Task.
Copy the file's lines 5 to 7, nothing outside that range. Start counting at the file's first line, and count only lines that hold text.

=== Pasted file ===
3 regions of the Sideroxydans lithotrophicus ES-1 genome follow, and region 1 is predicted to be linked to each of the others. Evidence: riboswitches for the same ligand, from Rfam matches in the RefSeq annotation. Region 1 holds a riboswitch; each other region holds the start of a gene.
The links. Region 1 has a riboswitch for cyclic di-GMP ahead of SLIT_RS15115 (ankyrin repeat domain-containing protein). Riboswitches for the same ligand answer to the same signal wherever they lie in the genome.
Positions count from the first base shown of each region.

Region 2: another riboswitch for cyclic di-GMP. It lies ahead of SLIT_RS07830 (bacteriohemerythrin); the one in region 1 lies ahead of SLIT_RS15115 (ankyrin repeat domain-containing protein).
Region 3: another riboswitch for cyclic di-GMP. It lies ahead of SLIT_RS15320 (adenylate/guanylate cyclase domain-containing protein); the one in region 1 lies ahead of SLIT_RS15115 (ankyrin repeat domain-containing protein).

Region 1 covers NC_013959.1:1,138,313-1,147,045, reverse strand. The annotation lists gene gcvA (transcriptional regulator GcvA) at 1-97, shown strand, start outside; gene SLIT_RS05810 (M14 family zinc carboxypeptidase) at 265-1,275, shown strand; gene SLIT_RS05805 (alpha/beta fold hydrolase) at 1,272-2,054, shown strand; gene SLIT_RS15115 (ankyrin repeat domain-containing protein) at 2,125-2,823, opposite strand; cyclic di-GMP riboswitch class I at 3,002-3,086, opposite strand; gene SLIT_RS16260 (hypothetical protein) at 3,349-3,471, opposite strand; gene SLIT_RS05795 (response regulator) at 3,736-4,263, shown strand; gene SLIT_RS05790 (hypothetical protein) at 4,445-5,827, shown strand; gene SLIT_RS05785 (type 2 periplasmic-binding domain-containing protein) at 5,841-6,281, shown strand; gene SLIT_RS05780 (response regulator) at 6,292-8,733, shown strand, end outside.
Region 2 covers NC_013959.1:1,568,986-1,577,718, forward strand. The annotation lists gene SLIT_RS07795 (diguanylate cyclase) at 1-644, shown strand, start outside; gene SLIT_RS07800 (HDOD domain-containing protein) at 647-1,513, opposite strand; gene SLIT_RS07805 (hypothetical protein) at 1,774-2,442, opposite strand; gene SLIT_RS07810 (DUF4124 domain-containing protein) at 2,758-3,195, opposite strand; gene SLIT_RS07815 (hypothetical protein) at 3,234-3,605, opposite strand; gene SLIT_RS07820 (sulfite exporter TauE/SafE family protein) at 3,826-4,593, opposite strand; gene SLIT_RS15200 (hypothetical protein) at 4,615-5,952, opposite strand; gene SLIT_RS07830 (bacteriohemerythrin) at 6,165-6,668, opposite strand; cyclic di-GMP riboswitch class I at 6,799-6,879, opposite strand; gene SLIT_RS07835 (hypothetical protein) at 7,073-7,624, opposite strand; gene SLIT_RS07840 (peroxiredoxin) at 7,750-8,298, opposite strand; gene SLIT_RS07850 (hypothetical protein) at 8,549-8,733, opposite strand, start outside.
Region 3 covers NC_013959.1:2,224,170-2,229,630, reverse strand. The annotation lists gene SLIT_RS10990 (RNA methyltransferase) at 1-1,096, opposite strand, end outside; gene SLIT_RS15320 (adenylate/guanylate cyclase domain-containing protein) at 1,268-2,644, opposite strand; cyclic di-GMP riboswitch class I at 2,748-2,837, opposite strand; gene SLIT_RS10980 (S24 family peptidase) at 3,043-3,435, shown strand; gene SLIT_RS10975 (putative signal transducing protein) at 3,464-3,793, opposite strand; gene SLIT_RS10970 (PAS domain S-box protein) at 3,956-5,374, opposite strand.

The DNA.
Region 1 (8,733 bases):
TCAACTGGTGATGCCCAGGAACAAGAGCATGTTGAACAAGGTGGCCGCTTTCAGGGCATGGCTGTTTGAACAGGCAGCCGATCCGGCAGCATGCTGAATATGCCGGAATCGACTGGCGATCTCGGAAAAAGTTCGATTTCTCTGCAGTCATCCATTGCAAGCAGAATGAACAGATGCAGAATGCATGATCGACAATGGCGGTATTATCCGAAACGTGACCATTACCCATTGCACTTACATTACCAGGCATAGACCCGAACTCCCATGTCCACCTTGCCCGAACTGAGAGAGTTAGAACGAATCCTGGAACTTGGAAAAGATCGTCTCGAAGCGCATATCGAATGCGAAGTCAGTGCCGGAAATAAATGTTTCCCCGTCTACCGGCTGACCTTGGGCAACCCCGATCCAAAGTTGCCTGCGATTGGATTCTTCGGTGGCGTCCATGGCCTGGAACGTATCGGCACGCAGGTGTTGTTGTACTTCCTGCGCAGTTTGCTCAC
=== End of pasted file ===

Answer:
Region 3: another riboswitch for cyclic di-GMP. It lies ahead of SLIT_RS15320 (adenylate/guanylate cyclase domain-containing protein); the one in region 1 lies ahead of SLIT_RS15115 (ankyrin repeat domain-containing protein).

Region 1 covers NC_013959.1:1,138,313-1,147,045, reverse strand. The annotation lists gene gcvA (transcriptional regulator GcvA) at 1-97, shown strand, start outside; gene SLIT_RS05810 (M14 family zinc carboxypeptidase) at 265-1,275, shown strand; gene SLIT_RS05805 (alpha/beta fold hydrolase) at 1,272-2,054, shown strand; gene SLIT_RS15115 (ankyrin repeat domain-containing protein) at 2,125-2,823, opposite strand; cyclic di-GMP riboswitch class I at 3,002-3,086, opposite strand; gene SLIT_RS16260 (hypothetical protein) at 3,349-3,471, opposite strand; gene SLIT_RS05795 (response regulator) at 3,736-4,263, shown strand; gene SLIT_RS05790 (hypothetical protein) at 4,445-5,827, shown strand; gene SLIT_RS05785 (type 2 periplasmic-binding domain-containing protein) at 5,841-6,281, shown strand; gene SLIT_RS05780 (response regulator) at 6,292-8,733, shown strand, end outside.
Region 2 covers NC_013959.1:1,568,986-1,577,718, forward strand. The annotation lists gene SLIT_RS07795 (diguanylate cyclase) at 1-644, shown strand, start outside; gene SLIT_RS07800 (HDOD domain-containing protein) at 647-1,513, opposite strand; gene SLIT_RS07805 (hypothetical protein) at 1,774-2,442, opposite strand; gene SLIT_RS07810 (DUF4124 domain-containing protein) at 2,758-3,195, opposite strand; gene SLIT_RS07815 (hypothetical protein) at 3,234-3,605, opposite strand; gene SLIT_RS07820 (sulfite exporter TauE/SafE family protein) at 3,826-4,593, opposite strand; gene SLIT_RS15200 (hypothetical protein) at 4,615-5,952, opposite strand; gene SLIT_RS07830 (bacteriohemerythrin) at 6,165-6,668, opposite strand; cyclic di-GMP riboswitch class I at 6,799-6,879, opposite strand; gene SLIT_RS07835 (hypothetical protein) at 7,073-7,624, opposite strand; gene SLIT_RS07840 (peroxiredoxin) at 7,750-8,298, opposite strand; gene SLIT_RS07850 (hypothetical protein) at 8,549-8,733, opposite strand, start outside.